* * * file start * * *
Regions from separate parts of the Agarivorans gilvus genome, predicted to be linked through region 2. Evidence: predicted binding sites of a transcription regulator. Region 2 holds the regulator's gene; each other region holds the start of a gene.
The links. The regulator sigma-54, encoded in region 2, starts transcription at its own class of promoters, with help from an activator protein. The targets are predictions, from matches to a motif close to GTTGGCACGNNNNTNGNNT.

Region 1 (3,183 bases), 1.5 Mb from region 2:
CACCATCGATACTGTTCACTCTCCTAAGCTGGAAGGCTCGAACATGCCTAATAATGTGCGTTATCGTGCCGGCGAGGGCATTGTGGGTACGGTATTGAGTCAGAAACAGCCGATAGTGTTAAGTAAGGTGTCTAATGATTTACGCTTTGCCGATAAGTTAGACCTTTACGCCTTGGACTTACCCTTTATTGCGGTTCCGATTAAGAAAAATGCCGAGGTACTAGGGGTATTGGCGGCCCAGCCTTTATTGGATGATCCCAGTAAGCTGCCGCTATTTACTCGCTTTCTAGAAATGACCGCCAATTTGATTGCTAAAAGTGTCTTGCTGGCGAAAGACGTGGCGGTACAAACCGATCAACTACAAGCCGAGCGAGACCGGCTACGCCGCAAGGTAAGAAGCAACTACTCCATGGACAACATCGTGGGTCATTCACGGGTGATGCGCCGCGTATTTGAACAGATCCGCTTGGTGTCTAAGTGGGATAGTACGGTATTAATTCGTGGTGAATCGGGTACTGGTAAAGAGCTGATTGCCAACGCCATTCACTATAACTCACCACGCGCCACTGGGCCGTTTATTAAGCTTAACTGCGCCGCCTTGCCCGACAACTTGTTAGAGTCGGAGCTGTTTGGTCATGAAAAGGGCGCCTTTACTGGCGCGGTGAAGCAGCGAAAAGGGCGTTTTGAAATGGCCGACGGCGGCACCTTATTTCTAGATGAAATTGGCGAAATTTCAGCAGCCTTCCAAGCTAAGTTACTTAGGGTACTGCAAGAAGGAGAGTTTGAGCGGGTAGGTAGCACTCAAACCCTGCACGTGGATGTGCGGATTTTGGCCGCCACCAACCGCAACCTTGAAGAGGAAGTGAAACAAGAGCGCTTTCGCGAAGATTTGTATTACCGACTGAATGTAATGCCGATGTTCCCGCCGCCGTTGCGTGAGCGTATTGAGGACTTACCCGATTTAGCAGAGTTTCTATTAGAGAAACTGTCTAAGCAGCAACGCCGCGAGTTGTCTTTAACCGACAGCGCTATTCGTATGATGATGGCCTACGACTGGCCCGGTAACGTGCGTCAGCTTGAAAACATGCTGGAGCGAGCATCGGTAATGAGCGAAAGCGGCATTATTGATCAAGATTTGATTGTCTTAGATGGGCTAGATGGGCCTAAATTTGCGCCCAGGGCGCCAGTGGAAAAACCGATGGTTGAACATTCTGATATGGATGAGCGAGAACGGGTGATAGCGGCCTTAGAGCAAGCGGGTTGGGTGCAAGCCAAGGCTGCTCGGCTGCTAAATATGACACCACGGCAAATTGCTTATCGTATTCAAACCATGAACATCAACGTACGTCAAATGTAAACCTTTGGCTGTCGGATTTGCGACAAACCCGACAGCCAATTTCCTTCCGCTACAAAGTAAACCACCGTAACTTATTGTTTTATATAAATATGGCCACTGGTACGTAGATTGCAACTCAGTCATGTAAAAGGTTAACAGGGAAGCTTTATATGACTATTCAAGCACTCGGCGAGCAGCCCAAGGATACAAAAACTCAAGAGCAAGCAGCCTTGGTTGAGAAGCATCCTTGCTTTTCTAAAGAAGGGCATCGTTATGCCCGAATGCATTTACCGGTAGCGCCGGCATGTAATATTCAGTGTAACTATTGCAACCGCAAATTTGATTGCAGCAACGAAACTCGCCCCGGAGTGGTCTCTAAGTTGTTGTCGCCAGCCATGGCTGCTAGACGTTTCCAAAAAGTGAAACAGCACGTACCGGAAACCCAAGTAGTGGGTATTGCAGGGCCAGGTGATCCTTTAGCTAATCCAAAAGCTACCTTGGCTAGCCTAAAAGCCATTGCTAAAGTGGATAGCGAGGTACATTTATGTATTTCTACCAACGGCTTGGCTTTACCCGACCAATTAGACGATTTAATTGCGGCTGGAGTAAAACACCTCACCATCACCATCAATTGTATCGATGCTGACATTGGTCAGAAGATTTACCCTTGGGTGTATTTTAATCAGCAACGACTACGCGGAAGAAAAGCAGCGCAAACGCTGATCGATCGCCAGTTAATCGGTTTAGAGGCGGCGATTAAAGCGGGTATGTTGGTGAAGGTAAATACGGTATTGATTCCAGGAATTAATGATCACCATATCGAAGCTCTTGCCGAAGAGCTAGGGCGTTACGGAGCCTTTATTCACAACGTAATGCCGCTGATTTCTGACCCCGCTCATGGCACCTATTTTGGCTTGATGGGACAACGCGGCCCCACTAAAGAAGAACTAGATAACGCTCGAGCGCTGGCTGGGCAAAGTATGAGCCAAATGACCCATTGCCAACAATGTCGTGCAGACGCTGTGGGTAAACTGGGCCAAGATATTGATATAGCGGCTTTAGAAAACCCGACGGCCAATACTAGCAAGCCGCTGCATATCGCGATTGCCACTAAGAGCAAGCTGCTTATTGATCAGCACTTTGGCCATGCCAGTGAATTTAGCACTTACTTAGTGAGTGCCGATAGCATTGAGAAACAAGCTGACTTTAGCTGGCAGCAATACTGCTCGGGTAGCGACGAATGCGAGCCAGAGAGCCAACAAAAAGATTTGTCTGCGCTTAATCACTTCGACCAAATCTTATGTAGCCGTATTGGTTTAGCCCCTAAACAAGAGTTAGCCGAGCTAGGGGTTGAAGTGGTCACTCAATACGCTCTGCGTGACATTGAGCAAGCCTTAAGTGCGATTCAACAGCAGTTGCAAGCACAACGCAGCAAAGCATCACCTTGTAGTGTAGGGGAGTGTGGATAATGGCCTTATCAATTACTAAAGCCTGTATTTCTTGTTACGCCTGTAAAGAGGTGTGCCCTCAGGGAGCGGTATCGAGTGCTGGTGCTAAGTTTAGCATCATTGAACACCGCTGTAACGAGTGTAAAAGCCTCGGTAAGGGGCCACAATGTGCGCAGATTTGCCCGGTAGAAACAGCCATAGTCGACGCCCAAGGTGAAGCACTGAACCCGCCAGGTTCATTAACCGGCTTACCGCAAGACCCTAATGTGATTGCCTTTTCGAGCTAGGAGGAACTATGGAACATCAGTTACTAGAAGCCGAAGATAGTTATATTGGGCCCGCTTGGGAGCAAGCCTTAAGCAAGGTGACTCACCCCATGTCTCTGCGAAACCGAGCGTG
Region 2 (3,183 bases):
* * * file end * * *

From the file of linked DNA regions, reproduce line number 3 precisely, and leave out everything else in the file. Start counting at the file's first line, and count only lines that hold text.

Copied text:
Region 1 (3,183 bases), 1.5 Mb from region 2: